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thanks great idea,

October 05, 2012 21:37:56 PM

Driving is a world separate from from any other work life. When I drove, once home it took 24 hrs to re-adjust AND most of that time was sleeping. Once adjusted I got my time zone and 24 hour clock back, and the proper day of the month. Only then did I feel re-connected. Don't get me wrong if the open road is in your blood then driving is the only way to feel complete.

October 05, 2012 9:44:49 AM

Thank you Mr. Black for such a great article!
I hope that this helps many driver's to better understand the importance of quality communication with their families.
I think it is too easy to become the absentee parent whom is thought of to not be involved in their childrens' lives.
Today there are many means of communication but you are quite correct in suggestion inflection is often not enough and that a true visual is better.

October 04, 2012 12:22:30 PM

I always hated being gone for a couple of weeks at a time and then getting home and my wife would instantly want me to discipline our daughter for something she'd done or hadn't done.

At first, when she was younger, it didn't really hit me, but after she started getting older I could see her starting to make herself scarce just around the time I was supposed to be getting home. She would try to make sure she had a friends house to spend the night at and sometimes the whole weekend and I wouldn't get to see her at all.

I finally caught on and stopped being the "bad guy" as much as I could. Although, that in itself can be a trap, too. Too much leniency and dear old dad becomes a pushover for the daughter and a punching bag for the wife for not being tough enough. Sheesh, can a guy get a break?

It was still hard though due to the ratio of home time vs. gone time. It's a rough life, but, thankfully, I have a great wife that is used to me being gone from my days in the military and now 17 years of trucking.

Fortunately, that scenario is no longer a problem because my wife and I are empty nesters and loving it. Ahh, peace and quite and no drama...yeah right!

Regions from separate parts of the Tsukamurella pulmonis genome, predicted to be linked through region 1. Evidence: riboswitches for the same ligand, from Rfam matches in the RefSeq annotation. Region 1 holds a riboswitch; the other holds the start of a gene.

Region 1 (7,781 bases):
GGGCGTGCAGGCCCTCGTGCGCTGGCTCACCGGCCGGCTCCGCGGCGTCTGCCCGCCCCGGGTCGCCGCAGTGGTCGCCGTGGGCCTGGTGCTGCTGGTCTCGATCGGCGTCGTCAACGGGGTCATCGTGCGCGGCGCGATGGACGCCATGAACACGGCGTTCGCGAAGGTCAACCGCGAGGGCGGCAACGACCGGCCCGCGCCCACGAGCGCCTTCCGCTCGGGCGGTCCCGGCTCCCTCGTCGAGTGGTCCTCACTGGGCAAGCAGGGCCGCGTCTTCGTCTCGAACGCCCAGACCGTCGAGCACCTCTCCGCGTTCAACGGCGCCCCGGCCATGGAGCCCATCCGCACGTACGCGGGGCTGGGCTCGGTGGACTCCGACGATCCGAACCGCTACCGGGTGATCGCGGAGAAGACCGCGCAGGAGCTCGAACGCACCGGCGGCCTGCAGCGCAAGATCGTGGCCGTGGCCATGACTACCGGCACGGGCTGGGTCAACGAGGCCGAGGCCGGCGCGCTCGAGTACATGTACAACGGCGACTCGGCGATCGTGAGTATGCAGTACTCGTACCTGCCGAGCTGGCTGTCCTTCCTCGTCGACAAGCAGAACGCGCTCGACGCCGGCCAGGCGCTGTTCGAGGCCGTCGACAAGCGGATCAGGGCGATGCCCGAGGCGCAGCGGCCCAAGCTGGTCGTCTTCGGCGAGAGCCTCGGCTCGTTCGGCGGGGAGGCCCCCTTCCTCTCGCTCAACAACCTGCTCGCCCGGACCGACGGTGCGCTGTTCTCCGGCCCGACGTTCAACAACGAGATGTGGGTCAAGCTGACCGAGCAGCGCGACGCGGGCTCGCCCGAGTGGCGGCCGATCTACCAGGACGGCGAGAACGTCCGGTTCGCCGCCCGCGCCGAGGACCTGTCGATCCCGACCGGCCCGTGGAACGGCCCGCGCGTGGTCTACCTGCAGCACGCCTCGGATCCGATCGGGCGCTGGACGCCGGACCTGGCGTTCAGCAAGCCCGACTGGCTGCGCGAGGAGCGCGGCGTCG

October 04, 2012 6:46:08 AM

Great article, I agree hometime is very important to me and my wife. And strong communication is just as important.

October 03, 2012 8:51:00 AM

Thanks to cell phones I find that we communicate more now than when my wife and I saw eachother everyday. The other good thing is we really make the time we have together count more then when I used to be home everyday. It makes it so we don't take our time together for granted.

October 03, 2012 6:42:01 AM

I concur.

October 03, 2012 4:55:48 AM

Buck great article! Being a team changes the equation some but we do have our daughter at home who takes care of our house and she likes for us to hit the ground running with activities. Our favorite way to go home is to have the first day a day of unloading the truck and no where to go. A day to transition from being in a moving vehicle without running water to a stable bed and a bathroom that we do not have to go outside to another building to use. I am also excited about cooking a meal and eating at home.

Our youngest daughter is in Kuwait and we communicate with her on Facetime which is awesome with the time difference. I can chat with her while going down the road on my I-Phone and it is as if she is in the truck with me. Brandy was able to give us a tour of her living quarters using Facetime on her Ipad which gives us a better understanding of her living conditions. Vast improvement from the first time she deployed.

We have found that Facebook enables our family to keep up with each other when we cannot call daily. We are able to see pictures of our families activities and also see how their day is going. We have found that through social media we keep track of our friends better and are often able to see them while out on the road as they have delivered near us or they are passing through an area where we are parked.

Social Media had enabled us to stay in touch with more people and get little snippets of what is going on in their lives. It is much easier to stay in touch with family and friends and stay involved in their lives with the use of a smart phone or computer.

October 02, 2012 17:35:47 PM

It is good to know that I'm not the only one that needs a day or two to adjust to back family/home time. Great article!

October 02, 2012 15:02:54 PM